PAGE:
Financing restaurants has always been a dicey business.
In early September the chefs behind the critically celebrated Travail turned to Kickstarter, the increasingly popular online “crowdfunding” site. When they reached their goal of $75,000 in a matter of hours, local jaws hit the floor. After 11 days, the campaign had raised more than $229,000 from 900 supporters, $150,000 more than Travail’s chef-owners said they needed.
New York-based Kickstarter is designed to fund creative projects. But the money is not an investment or a loan; it’s a donation that food businesses “value-exchange” by offering perks (priority reservations in Travail’s case).
If the public will now give money to help bankroll for-profit businesses, is Kickstarter changing the world of restaurant finance? (According to Travail’s Kickstarter pitch: “Getting a private investor is against everything we stand for.”)
The Travail operators closed the original Robbinsdale location in April, replacing it with Pig Ate My Pizza, a pizza concept. They are now working to open two new establishments—a new Travail and the Rookery—just a few doors down.
“I think it worked so well for them because it really matches their personality and their business plan,” says Stephanie Shimp, president of St. Paul-based Blue Plate Restaurant Company, slated to open its eighth local restaurant in December.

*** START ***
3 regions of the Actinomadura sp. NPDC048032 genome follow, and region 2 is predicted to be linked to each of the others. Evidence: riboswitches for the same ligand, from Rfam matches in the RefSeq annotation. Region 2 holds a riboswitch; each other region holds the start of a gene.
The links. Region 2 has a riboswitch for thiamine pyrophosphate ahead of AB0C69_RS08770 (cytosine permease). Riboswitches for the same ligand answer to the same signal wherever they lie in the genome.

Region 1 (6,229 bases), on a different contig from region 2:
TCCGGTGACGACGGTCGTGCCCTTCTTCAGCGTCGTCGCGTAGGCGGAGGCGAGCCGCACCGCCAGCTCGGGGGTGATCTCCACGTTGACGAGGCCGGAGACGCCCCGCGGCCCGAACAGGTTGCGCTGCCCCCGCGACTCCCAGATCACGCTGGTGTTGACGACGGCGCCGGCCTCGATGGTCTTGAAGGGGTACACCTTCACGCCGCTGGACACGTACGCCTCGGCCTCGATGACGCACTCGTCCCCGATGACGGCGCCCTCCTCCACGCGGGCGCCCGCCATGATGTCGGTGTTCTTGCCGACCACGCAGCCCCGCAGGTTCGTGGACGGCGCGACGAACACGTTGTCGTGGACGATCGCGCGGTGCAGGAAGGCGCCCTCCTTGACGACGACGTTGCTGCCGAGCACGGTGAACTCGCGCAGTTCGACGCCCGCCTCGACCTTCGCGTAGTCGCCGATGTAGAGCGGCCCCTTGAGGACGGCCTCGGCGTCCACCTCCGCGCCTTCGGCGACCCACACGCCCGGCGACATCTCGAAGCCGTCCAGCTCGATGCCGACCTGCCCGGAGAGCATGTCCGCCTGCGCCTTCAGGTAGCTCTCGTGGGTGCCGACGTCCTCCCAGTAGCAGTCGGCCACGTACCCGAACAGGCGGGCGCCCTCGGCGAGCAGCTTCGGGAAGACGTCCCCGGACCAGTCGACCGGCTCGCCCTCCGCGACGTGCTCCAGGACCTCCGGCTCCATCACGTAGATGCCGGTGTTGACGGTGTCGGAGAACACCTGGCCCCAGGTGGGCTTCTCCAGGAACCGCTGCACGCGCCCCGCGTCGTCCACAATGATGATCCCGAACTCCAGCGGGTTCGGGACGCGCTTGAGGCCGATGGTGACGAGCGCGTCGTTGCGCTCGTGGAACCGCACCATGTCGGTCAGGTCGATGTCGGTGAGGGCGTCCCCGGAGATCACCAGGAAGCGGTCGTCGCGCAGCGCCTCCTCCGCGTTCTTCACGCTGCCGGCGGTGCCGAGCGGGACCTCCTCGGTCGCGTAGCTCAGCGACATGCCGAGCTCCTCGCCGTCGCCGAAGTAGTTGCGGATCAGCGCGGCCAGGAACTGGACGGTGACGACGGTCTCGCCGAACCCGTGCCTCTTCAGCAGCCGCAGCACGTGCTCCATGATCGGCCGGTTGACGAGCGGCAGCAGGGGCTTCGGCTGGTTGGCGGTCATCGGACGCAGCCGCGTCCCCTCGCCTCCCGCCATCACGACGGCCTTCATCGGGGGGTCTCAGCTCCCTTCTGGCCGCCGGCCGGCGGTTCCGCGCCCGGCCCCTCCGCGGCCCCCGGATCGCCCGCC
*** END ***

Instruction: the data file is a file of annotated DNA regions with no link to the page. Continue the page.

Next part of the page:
But, she notes, Travail’s success will draw scrutiny.
“It puts a lot of pressure on them. People will scrutinize how they run their business and how they spend their money,” says Shimp, who recalls selling her car to help finance Blue Plate’s Highland Grill in 1993.
Only 15 food projects on Kickstarter have raised more than $100,000, says spokesman Justin Kazmark.
For-profit Kickstarter collects a 5 percent fee from projects that are successfully funded. In 2012, projects collected $274.4 million, an increase of 238 percent from 2011. The company is profitable, according to Kazmark.
St. Paul’s Buttered Tin restaurant raised about $12,500 through a Kickstarter campaign to help buy equipment. Co-owner Jennifer Lueck says Kickstarter offers an early indication of community support.
“[Banks] aren’t just handing out loans for restaurants,” Lueck says, “so you have to be creative.”